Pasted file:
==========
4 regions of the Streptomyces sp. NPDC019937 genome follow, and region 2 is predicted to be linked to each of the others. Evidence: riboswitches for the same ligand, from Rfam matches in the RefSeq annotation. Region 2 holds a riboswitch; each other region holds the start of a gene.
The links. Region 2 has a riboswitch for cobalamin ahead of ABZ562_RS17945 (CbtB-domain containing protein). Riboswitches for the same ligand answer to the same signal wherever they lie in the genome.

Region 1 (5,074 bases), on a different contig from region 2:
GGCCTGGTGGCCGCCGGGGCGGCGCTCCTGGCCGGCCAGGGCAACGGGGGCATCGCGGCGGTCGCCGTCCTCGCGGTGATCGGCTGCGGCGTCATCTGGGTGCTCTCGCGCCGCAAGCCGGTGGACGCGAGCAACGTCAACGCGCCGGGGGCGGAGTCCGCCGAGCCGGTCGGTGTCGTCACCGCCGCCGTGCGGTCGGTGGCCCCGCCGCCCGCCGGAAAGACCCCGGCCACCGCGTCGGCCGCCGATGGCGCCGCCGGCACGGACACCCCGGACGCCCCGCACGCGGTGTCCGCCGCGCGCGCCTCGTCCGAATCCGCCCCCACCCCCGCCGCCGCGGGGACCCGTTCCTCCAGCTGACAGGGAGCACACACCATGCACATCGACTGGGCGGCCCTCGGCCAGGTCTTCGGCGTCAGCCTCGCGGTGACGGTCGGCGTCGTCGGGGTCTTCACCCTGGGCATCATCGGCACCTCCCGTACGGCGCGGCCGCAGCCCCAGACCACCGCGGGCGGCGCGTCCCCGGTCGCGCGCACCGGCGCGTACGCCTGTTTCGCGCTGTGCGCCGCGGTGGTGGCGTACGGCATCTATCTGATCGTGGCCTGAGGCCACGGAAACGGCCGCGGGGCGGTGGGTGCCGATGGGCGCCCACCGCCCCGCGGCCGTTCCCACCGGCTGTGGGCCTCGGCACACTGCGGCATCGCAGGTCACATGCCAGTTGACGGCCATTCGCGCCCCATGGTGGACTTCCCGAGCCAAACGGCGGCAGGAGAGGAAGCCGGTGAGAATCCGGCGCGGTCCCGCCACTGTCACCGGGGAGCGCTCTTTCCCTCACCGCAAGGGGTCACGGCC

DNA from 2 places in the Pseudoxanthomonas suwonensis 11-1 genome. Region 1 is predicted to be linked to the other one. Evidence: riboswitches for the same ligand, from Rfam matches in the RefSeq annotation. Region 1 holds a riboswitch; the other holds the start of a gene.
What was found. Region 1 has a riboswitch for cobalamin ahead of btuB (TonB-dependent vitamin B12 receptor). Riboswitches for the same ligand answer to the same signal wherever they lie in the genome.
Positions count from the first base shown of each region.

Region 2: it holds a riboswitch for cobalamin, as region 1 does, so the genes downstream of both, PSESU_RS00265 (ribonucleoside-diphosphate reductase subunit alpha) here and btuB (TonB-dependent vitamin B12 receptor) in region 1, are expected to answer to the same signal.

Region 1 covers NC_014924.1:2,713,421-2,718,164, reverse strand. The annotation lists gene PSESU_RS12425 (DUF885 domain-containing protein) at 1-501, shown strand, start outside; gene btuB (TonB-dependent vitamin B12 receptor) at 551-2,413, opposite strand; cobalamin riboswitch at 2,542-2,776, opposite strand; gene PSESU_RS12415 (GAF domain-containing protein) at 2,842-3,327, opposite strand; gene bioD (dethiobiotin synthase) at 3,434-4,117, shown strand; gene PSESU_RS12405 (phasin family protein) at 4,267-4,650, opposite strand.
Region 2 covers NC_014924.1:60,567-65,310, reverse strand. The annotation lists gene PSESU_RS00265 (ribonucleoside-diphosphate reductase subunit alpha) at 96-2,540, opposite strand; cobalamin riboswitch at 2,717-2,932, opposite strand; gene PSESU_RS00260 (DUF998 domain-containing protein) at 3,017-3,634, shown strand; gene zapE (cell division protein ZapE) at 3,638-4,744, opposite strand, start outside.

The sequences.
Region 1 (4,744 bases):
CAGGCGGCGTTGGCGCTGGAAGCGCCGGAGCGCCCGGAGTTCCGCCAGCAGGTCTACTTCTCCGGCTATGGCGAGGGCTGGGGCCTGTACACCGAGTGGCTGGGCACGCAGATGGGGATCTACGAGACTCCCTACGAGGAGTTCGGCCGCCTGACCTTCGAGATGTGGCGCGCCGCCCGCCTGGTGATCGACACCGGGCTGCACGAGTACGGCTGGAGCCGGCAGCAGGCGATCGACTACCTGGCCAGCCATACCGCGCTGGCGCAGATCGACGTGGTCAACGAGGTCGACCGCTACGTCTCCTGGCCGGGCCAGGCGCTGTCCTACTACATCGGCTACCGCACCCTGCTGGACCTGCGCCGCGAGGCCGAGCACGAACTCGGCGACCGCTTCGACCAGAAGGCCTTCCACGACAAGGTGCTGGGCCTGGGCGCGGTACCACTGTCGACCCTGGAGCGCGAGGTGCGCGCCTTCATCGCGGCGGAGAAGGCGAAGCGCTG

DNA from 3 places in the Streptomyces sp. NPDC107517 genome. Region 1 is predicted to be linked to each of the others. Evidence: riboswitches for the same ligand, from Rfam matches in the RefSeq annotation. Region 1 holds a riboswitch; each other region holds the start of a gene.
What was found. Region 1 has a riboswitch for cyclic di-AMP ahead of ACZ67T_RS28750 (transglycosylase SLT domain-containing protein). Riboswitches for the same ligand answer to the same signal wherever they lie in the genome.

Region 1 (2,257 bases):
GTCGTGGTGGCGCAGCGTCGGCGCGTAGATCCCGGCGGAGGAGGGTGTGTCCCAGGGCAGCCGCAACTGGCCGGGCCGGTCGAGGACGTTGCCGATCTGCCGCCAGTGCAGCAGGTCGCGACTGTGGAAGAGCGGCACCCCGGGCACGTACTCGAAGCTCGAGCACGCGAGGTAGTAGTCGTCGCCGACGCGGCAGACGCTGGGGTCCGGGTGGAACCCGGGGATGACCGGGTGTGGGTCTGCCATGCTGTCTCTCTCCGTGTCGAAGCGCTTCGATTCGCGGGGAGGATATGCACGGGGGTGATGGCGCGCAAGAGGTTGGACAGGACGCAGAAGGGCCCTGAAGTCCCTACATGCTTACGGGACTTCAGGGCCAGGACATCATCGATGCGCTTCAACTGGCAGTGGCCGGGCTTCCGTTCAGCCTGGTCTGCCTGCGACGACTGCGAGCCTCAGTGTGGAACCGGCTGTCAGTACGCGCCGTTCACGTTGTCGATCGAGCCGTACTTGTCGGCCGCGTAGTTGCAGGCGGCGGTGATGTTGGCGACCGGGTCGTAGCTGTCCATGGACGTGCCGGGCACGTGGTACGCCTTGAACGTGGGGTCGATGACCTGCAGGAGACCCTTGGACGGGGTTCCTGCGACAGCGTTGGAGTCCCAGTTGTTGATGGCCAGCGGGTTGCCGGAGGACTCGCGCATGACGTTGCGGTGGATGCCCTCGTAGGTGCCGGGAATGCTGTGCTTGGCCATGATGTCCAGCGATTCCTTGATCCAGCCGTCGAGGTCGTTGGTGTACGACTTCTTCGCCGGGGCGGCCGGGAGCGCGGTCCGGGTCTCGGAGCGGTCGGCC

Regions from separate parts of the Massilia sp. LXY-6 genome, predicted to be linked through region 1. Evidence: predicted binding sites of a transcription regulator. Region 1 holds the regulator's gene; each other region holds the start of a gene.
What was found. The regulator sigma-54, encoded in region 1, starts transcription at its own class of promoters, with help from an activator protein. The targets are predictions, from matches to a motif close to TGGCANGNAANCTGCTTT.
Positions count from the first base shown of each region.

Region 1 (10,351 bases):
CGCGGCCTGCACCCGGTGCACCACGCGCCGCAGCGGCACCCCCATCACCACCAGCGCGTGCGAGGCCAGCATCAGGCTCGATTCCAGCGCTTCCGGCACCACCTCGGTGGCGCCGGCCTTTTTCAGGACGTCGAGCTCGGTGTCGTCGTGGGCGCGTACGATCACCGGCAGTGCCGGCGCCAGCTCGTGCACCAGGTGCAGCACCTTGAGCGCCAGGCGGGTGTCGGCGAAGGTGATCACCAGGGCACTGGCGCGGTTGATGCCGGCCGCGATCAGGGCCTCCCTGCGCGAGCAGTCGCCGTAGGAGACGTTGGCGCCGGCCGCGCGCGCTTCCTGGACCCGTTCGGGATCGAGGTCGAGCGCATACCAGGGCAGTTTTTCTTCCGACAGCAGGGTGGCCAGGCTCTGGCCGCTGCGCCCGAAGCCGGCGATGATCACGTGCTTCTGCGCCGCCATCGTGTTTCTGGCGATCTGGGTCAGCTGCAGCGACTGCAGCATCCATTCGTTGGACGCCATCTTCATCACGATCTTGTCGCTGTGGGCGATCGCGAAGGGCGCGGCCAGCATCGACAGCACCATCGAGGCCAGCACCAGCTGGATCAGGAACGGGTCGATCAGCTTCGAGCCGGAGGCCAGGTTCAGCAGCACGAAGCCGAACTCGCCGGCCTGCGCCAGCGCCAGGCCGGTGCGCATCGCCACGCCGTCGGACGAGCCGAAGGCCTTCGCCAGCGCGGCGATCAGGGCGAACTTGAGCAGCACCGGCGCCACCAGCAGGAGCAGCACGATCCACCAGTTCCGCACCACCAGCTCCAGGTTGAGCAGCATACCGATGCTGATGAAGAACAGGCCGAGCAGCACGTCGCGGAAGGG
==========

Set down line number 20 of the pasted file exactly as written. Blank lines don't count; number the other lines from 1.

Positions count from the first base shown of each region.